Thank You Barry Much: Miami Marlins Fire Barry Bonds
After just one year’s time, the Miami Marlins ended one of baseball’s more curious experiments by firing Barry Bonds from his post as hitting coach Monday afternoon.
In a bad day for players that lead the majors all-time in a major statistical category, third base coach and reigning pinch-hit king Lenny Harris was also fired. Bullpen coach Reid Cornelius joined the pair in the unemployment line.
In many ways, it’s the two lesser firings that sting more for me. Harris obviously was a valued contributor of the 2003-2005 Marlins that remains the golden era for the franchise, anchored by that 2003 World Series championship. His pursuit, and successive padding, of the pinch-hit record remains one of the more impressive Miami claims on the MLB record books. Cornelius was a crafty veteran, which is what you say of players who were occasionally useful on teams that were occasionally entertaining. His Marlins playing career predates Jeffrey Loria, although he did come up in the Expos system during his tenure. The Fish days consisted of a 2000 season that saw him post Jose Urena type numbers, with mediocre efforts occasionally punctuated by no-hit bids that delighted a young fan surprised that journeyman hurler could do that.
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But my affection for the two former Fish aside, we’ll confine our focus to Bonds, and what to make of this coaching shakeup.
The answer is that it’s probably a step in the right direction.
As has been noted in several of the early reports, this is a move that has been met with a fair amount of surprise, considering the lack of waves caused by Bonds during the regular season. The only real examples on the table are a lukewarm endorsement by manger Don Mattingly early in the season, followed by a private critiquing of his efforts by Donnie Baseball that was not appreciated. The batting average rose from 2015 to 2016, and the Marlins closed the season with the fourth highest batting average in the bigs. Not necessarily a resume that screams hot seat, let alone being fired.
But you have to consider the timing of the move. First true day of the offseason, he’s gone. If this was something you were on the fence about, you might wait to see who shakes lose as playoff teams start being eliminated over the next month. Further, this is still a time of relative mourning for the franchise. If anything, you’d expect to see some cases of personnel or players being retained despite disappointing performances, provided they were a source of clubhouse harmony and comfort.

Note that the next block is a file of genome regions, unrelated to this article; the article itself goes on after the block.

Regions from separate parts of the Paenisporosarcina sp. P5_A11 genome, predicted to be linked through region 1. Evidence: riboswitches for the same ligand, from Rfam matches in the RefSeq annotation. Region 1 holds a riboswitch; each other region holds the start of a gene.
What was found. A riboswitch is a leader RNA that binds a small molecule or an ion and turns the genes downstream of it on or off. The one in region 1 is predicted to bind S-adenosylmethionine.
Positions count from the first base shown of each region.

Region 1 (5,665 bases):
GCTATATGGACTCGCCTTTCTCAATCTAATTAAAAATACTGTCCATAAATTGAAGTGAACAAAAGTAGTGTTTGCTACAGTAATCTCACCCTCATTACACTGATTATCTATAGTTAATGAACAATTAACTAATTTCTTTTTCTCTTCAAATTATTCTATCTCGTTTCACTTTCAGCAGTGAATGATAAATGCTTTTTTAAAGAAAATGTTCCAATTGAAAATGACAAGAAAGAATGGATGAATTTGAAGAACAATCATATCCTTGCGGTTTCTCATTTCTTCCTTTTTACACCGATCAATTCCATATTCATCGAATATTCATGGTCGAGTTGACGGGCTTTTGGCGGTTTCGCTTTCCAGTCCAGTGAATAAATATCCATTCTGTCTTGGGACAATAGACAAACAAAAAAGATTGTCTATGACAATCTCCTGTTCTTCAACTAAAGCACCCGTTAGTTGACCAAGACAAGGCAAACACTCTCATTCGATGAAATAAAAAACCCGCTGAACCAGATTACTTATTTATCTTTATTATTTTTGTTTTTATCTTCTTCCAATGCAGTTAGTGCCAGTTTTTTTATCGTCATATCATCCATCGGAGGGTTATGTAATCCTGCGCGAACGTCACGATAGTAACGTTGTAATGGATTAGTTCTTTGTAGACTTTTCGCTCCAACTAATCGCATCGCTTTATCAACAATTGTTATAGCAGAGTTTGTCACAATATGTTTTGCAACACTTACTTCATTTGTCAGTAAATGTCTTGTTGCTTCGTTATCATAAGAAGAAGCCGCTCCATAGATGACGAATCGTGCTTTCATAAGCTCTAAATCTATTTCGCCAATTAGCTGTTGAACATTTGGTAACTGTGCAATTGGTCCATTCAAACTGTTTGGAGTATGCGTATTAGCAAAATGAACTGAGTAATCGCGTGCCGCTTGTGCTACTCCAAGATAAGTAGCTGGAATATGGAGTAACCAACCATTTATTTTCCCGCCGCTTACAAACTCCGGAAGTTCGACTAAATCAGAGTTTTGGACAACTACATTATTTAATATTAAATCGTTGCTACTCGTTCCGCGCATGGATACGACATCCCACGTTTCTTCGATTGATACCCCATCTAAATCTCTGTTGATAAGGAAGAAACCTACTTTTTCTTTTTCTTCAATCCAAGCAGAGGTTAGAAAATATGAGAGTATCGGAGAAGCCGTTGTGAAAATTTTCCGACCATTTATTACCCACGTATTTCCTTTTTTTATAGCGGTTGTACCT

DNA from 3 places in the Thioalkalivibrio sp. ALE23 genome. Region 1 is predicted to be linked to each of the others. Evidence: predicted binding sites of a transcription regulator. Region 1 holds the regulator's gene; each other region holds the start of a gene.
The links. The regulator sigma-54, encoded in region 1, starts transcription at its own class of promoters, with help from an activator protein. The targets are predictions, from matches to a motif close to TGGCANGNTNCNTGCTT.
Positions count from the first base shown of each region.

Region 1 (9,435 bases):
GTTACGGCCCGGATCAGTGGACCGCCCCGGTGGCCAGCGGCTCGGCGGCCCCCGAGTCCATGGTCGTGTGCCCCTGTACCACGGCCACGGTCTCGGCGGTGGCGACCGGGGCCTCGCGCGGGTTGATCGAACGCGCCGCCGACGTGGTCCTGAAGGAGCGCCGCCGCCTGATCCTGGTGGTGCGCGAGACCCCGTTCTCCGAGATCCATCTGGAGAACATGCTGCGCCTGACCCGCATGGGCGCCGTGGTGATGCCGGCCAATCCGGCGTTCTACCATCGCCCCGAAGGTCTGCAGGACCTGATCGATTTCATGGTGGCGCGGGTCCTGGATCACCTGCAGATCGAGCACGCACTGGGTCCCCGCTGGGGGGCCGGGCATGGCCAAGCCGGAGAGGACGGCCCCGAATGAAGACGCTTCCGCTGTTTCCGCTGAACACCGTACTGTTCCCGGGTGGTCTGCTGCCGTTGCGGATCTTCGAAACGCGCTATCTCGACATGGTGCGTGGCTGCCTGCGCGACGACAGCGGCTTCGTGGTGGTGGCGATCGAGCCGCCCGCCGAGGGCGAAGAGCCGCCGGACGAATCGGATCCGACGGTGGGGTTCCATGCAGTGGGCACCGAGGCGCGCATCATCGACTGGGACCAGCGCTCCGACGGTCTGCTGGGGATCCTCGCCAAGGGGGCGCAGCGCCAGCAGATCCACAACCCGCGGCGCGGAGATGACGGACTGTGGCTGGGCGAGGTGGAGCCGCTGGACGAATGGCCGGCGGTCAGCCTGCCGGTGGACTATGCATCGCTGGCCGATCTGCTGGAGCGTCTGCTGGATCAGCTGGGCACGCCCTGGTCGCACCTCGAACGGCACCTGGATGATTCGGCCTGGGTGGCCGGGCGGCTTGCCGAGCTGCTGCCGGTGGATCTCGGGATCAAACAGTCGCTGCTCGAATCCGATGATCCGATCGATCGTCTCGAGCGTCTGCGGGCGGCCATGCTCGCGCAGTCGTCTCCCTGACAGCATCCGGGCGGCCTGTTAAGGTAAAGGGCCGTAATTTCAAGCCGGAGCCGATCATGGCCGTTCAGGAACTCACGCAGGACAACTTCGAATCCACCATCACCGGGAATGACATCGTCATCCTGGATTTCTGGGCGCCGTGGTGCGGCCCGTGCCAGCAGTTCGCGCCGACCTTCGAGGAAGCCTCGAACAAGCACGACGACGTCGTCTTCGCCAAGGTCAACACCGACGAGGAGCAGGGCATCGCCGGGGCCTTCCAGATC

If you’re getting fired within a week of last Monday’s heart-wrenching ceremony, you seriously ran afoul of at least one key member of the organization.
There’s also the fact that for all that hitting improvement, it didn’t translate to scoring. Yes, Marcell Ozuna made an All-Star team. Yes, Christian Yelich had a power explosion that no one saw coming this soon. Yes, J.T. Realmuto blossomed into one of the game’s best offensive catchers.
But collectively, and this is the sticking point seeing as how it’s a team sport, the Marlins couldn’t score a run to save their lives. In terms of home runs, the only team Miami outpaced was Atlanta, which is perhaps a bad example to bring up considering the damage the Braves inflicted on the Marlins playoff hopes despite that deficit. Bonds was brought in to increase the offense, and he failed to do so to a significant degree.
Bottom-line, scoring was a problem and the team didn’t make the playoffs. The only team that doesn’t need to be changed is the team that wins the last game of the season. The only reason there is a danger for backlash here is the past history of the organization and the stature of Bonds himself.
If Frank Menechino was the one fired, you probably wouldn’t have noticed until Thanksgiving.
The biggest positive to draw here though is that all indications are that this was a manager driven decision. Bonds was Loria’s choice, and Mattingly rolled with it because he was just hired and it might have worked. Fast forward 162 games, and the Marlins manager decided it didn’t work.
In a very un-Marlins move, ownership let the manager make the call.
Time will tell if it was the right one. For now though, I see no reason to believe there was anything sinister going on here. Not a “Marlins Move”. Just a baseball one.